The United States is the only country with this type of law on the books and I believe it’s time to make a change. There should be ways to accommodate both the dealers and Tesla. A new law could be written carving out American car companies for example, that would make the current dealer network feel more comfortable about foreign companies setting up shop in the states. You could make the law limited to electric drive cars only as a starter. Ease into the concept vs. a complete overhaul. Dealers are deeply entrenched and say that Tesla would need to expand their number of service centers or consumers would be inconvenienced in case of needed repairs or recalls.
An electric car has hundreds fewer parts and will not need nearly the service visits as a gasoline car does. As Tesla car sales grow they will have to grow the number of service centers. Why build them if you don’t need them? They have shown they can move quickly when they need to, much more quickly than traditional automakers and dealers.
The objective is to build a car that seldom breaks and doesn’t saddle you with regular costs once you buy the vehicle. This model is difficult for many to understand because the system is 80+ years old and we just get used to things. Often we forget that things can be different and in a good way.
As far as the safety and recall argument goes… Well Toyota recently paid a $1.2 Billion fine for deceiving the public and government agencies. Where were the independent dealership voices during these years? Did they demand meetings and transparency of Toyota to protect their buyers? Did they threaten to cancel orders until the problems were fixed permanently? Then there are GM’s recent and ongoing problems with ignition switches and air bags. These problems were known for nearly a decade and ignored. People, a lot of people died. In all the articles I’ve read on these recall incidents I never see any dealership or coalition of of automotive retailers quoted in the articles or taking publicized action in their neighborhoods to show they are going to suspend sales of these cars in the name of consumer protection. Perhaps there are some instances, but it is not obvious. And if they did make some demands they are clearly not good at getting results. So exactly what do dealerships do to protect consumers from shoddy cars that continue to be manufactured and sold for years after problems arise.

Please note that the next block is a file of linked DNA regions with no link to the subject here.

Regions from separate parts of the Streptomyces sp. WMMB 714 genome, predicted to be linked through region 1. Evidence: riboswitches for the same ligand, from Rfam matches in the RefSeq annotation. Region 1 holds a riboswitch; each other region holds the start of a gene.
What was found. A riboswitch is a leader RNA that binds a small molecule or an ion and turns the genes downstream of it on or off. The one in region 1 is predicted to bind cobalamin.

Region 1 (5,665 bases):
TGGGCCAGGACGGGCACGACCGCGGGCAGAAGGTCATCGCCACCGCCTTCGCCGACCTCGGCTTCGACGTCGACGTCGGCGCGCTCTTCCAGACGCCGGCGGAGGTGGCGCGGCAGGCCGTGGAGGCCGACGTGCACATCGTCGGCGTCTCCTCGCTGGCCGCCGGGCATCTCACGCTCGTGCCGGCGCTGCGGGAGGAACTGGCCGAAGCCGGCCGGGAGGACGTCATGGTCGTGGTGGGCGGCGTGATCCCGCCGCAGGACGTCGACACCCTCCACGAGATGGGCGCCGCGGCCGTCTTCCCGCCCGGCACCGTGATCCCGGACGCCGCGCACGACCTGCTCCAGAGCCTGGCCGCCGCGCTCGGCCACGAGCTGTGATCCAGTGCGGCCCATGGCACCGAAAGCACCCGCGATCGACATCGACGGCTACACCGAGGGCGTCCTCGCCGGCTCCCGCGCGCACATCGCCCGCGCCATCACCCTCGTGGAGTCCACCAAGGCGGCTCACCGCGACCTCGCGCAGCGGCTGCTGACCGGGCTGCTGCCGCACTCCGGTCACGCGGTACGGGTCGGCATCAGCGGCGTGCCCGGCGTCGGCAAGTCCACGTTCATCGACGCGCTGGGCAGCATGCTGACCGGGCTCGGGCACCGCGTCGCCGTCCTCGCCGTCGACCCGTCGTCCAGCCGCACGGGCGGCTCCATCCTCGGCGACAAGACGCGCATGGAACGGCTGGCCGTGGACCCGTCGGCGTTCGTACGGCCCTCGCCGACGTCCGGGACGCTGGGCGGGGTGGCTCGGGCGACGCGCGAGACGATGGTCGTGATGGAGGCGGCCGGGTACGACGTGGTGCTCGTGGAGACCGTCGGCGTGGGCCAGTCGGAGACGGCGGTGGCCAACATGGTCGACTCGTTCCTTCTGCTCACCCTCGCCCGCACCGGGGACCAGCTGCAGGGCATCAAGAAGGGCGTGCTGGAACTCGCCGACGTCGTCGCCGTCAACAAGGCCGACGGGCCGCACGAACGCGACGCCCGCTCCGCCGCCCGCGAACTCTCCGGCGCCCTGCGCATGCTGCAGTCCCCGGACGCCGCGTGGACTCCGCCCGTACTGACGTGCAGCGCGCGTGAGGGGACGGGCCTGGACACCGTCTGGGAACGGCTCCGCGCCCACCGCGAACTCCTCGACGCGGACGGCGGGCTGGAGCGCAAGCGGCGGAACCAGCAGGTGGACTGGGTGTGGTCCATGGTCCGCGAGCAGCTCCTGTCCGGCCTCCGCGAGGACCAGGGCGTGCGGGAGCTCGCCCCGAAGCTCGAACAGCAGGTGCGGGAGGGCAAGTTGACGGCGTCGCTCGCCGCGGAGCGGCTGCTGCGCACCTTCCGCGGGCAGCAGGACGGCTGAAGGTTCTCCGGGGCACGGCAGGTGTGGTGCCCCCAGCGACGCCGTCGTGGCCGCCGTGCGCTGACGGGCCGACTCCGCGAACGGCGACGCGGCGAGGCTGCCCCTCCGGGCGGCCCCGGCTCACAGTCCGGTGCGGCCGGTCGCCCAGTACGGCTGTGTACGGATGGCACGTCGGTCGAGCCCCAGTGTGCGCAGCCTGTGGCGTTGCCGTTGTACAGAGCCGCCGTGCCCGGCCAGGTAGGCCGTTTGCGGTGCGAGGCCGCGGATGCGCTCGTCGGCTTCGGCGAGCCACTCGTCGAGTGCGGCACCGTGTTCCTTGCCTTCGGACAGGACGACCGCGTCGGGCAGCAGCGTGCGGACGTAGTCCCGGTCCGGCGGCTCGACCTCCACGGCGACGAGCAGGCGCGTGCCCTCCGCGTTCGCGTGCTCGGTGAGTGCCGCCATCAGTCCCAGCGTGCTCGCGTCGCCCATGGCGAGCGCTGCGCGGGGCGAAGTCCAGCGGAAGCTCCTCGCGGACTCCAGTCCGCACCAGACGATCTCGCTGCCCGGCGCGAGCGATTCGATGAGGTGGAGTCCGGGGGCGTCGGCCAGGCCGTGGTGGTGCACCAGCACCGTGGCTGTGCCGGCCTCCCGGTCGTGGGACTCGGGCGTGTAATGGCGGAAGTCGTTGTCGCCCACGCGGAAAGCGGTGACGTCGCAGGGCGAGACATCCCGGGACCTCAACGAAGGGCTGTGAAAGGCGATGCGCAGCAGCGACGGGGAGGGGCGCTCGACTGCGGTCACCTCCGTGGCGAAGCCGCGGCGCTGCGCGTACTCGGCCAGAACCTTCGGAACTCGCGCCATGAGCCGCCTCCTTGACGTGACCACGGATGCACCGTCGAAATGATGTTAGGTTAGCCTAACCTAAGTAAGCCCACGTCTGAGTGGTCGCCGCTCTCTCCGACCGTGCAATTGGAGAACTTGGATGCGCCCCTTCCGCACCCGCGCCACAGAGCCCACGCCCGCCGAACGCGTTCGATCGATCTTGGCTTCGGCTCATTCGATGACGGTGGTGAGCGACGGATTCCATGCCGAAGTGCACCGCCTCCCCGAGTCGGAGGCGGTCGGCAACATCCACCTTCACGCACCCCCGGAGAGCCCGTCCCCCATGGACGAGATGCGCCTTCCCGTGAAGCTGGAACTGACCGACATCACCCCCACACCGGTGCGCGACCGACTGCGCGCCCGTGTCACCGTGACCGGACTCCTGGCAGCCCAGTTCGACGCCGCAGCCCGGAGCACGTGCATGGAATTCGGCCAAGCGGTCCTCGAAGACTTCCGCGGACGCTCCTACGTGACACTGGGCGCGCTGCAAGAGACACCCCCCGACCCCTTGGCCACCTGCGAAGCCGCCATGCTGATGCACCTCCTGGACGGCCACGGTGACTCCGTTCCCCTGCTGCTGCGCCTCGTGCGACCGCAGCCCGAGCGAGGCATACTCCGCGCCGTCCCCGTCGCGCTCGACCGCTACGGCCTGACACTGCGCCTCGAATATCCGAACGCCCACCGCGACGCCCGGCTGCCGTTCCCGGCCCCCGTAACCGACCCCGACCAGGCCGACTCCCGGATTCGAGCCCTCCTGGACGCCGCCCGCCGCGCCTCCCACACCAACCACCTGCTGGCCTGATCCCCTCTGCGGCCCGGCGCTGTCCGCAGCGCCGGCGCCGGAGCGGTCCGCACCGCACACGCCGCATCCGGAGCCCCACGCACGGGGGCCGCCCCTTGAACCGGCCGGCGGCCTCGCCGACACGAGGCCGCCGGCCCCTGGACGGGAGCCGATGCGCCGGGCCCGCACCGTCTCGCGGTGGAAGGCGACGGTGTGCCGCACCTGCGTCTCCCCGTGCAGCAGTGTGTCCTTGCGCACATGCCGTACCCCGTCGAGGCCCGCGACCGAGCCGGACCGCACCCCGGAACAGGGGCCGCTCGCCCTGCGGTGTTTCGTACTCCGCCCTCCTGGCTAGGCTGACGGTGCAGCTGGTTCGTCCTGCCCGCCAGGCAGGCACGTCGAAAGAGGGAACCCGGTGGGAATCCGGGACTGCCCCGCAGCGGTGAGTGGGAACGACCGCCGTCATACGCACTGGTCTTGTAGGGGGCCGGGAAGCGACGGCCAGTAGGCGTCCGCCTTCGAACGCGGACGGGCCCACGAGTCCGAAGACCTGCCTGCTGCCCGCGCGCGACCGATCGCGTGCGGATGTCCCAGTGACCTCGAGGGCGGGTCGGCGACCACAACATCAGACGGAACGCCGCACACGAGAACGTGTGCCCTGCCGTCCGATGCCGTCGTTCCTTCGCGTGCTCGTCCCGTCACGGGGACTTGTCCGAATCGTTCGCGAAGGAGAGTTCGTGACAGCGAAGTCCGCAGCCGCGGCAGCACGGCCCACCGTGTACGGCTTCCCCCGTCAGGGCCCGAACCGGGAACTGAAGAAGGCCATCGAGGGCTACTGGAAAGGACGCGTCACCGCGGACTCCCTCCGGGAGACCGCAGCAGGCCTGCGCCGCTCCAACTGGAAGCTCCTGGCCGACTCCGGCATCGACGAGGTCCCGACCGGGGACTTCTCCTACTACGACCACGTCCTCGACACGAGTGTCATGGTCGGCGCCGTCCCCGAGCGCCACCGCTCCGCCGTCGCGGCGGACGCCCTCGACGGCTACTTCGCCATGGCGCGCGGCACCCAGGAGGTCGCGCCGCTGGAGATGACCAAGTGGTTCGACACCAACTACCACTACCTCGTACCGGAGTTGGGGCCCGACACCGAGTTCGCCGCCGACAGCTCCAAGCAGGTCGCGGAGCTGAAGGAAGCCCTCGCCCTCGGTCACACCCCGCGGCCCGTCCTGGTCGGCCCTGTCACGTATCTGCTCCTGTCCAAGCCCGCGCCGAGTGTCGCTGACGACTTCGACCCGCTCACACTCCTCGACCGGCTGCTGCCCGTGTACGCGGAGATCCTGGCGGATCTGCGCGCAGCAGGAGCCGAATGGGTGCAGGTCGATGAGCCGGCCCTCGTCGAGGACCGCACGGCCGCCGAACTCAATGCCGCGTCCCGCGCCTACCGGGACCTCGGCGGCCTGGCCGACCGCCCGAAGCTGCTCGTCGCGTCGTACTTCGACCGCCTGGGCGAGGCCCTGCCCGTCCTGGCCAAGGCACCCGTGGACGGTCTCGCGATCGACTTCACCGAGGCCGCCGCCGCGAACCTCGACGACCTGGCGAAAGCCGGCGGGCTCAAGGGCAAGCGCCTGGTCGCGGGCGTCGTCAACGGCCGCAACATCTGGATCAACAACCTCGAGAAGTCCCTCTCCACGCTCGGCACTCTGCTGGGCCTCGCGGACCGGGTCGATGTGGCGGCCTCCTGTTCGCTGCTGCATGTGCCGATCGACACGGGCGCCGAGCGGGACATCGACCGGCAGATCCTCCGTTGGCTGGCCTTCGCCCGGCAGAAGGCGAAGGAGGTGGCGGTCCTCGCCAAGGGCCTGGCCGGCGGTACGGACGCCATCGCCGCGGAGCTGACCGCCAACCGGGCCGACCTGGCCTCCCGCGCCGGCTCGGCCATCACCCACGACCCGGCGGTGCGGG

But dealers should not worry so terribly much. Although their new car sales will lose a few sales to Tesla, they will be able to continue servicing all those used cars that will be dropped off by new Model S, Model X and Model E buyers.
This is obviously an important topic for Tesla owners for sure, but all of us should take a moment and process what is changing and why. If you are a fan of free market and American innovation, then you should be keenly interested in how this plays out.
A collection of articles that explore this topic are listed below.
To The People of New Jersey – Elon Musk
Tesla Can Topple the Auto Dealers’ monopoly – Bloomberg Review
Tesla versus the Rent Seekers – Alex Tabarrok from Marginal Revolution
State Franchise Laws, Dealer Terminations and the Auto Crisis – Francine Lafontaine and Fiona Scott Morton
How Christie Tore Down Tesla – Editorial from The New Jersey Star-Ledger
Let Consumers Decide if Car Dealers are Needed – Editorial from The New Jersey Star-ledger
Tesla Crafts Truce with Ohio Auto Dealers – The Wall Street Journal
Shut Up and Deal. Tesla vs. the Auto Dealers – The New Yorker
Who Decides How Consumers Should Shop – Federal Trade Commission (FTC)
I will add links as the story continues to unfold.